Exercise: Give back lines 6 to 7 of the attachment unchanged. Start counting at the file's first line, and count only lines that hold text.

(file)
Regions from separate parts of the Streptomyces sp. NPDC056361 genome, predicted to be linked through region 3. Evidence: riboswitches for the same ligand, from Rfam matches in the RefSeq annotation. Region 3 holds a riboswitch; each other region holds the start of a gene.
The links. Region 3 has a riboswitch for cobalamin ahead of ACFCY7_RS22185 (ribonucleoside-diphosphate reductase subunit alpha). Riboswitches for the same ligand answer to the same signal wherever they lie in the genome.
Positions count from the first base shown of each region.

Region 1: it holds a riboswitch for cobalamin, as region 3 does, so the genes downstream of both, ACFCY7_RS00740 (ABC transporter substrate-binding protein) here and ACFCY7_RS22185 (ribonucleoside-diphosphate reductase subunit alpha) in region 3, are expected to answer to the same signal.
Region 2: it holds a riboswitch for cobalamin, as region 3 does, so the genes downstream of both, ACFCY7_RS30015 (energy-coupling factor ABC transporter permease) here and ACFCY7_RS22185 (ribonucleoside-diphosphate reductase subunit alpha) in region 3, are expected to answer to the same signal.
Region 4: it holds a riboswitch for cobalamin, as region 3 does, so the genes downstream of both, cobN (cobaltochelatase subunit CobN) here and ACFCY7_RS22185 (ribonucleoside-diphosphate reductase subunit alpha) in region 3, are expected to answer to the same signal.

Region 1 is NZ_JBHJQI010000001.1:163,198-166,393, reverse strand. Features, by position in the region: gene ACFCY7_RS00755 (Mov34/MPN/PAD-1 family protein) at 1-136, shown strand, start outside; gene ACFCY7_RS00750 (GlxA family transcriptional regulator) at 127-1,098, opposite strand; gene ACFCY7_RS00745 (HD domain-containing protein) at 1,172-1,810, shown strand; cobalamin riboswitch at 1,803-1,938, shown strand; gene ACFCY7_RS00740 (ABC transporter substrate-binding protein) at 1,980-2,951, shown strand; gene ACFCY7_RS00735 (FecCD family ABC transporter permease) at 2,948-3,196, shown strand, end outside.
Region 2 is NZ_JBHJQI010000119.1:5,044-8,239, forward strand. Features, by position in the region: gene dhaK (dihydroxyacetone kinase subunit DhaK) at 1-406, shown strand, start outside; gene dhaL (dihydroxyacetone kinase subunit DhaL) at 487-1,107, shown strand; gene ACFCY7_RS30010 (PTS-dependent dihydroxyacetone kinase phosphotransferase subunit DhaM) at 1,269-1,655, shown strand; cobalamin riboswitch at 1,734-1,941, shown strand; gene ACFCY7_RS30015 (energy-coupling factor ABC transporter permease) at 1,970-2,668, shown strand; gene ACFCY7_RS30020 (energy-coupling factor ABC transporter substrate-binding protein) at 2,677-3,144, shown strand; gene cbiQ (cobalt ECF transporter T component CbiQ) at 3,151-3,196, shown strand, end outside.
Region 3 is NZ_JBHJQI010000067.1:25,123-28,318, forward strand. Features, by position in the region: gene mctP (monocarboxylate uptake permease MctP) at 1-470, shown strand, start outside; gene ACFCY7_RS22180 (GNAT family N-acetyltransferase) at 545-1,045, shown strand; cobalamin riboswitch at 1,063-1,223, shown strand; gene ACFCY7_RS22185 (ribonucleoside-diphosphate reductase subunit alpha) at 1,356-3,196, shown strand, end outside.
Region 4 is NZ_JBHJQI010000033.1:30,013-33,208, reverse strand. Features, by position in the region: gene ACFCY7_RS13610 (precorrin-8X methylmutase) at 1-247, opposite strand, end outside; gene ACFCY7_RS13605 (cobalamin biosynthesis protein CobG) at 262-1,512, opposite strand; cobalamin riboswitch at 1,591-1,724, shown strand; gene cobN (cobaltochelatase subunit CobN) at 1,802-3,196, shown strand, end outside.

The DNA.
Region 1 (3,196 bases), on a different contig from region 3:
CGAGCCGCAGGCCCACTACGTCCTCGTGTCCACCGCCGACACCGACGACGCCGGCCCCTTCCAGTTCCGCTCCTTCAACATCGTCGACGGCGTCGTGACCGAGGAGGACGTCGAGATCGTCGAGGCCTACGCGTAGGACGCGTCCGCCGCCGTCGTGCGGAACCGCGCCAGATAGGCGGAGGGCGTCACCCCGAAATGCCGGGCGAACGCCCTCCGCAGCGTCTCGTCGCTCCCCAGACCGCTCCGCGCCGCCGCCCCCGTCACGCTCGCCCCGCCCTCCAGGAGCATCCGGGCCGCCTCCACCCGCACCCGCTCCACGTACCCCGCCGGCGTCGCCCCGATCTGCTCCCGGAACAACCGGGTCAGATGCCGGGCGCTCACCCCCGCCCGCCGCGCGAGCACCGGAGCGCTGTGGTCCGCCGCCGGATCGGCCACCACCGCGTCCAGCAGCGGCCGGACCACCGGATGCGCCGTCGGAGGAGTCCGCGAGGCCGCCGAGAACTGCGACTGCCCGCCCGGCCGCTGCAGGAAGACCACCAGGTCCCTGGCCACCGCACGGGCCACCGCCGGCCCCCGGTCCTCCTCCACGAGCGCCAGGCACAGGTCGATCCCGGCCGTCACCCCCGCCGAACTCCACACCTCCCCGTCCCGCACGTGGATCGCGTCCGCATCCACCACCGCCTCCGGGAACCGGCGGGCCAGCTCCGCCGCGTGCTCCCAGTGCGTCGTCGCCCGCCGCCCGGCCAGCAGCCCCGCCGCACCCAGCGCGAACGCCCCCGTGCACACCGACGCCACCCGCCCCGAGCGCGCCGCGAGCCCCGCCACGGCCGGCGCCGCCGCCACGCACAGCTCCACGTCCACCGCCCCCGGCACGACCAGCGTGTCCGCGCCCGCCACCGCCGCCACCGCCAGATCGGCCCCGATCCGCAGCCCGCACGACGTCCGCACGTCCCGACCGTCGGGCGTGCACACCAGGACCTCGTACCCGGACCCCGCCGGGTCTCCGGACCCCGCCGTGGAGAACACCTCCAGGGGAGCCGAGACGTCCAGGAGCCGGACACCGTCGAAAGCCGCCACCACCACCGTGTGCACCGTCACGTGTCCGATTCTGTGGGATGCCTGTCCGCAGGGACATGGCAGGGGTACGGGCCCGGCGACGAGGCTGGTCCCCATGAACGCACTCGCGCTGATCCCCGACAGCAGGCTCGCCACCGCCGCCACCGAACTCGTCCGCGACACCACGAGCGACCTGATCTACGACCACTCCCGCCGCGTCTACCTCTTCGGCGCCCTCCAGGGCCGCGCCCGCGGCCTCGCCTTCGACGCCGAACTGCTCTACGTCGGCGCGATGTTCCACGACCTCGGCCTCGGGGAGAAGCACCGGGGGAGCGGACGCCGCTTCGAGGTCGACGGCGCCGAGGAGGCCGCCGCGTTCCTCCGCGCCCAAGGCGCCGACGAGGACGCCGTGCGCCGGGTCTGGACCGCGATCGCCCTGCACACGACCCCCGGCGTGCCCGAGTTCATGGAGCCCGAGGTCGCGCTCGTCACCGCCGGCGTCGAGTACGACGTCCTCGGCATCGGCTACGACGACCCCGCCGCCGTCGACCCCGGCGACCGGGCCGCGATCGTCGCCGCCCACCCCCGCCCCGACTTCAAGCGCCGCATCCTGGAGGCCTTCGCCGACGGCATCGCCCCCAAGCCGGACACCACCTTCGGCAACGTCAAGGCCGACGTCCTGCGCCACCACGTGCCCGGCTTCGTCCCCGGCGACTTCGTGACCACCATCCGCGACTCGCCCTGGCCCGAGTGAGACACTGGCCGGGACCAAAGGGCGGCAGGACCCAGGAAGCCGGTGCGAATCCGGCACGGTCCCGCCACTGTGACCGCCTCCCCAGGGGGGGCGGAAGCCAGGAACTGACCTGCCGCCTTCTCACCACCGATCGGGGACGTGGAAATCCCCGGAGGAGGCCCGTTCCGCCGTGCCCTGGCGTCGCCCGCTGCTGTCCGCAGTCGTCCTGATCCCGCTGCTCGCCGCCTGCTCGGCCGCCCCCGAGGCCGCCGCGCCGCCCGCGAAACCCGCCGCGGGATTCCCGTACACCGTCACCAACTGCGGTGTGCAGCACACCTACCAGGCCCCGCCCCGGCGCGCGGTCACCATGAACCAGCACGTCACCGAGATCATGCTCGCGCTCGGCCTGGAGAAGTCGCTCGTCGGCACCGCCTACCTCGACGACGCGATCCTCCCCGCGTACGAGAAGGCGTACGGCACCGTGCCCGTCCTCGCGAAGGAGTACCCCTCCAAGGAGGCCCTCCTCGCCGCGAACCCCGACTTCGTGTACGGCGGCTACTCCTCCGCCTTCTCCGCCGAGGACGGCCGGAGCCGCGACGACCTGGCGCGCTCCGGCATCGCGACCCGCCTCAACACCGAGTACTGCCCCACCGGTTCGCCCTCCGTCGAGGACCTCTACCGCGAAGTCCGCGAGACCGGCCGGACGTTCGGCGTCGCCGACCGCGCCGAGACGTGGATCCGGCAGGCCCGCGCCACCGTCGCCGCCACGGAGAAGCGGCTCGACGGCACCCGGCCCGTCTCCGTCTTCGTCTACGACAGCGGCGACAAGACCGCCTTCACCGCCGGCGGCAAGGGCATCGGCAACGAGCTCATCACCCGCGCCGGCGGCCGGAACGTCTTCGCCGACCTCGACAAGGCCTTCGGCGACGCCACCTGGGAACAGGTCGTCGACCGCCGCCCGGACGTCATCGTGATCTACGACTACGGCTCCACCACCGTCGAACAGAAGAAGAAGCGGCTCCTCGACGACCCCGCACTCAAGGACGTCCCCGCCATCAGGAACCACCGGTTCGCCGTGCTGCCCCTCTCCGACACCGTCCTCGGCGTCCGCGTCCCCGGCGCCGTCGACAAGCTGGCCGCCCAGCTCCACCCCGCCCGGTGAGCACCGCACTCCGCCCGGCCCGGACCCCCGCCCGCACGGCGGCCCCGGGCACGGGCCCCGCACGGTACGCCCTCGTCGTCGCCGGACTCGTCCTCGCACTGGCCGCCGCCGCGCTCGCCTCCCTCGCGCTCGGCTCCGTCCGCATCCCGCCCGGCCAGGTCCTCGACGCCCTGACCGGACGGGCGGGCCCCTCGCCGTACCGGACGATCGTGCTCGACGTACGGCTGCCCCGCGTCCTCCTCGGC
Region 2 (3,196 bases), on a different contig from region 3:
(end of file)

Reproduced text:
Region 4: it holds a riboswitch for cobalamin, as region 3 does, so the genes downstream of both, cobN (cobaltochelatase subunit CobN) here and ACFCY7_RS22185 (ribonucleoside-diphosphate reductase subunit alpha) in region 3, are expected to answer to the same signal.

Region 1 is NZ_JBHJQI010000001.1:163,198-166,393, reverse strand. Features, by position in the region: gene ACFCY7_RS00755 (Mov34/MPN/PAD-1 family protein) at 1-136, shown strand, start outside; gene ACFCY7_RS00750 (GlxA family transcriptional regulator) at 127-1,098, opposite strand; gene ACFCY7_RS00745 (HD domain-containing protein) at 1,172-1,810, shown strand; cobalamin riboswitch at 1,803-1,938, shown strand; gene ACFCY7_RS00740 (ABC transporter substrate-binding protein) at 1,980-2,951, shown strand; gene ACFCY7_RS00735 (FecCD family ABC transporter permease) at 2,948-3,196, shown strand, end outside.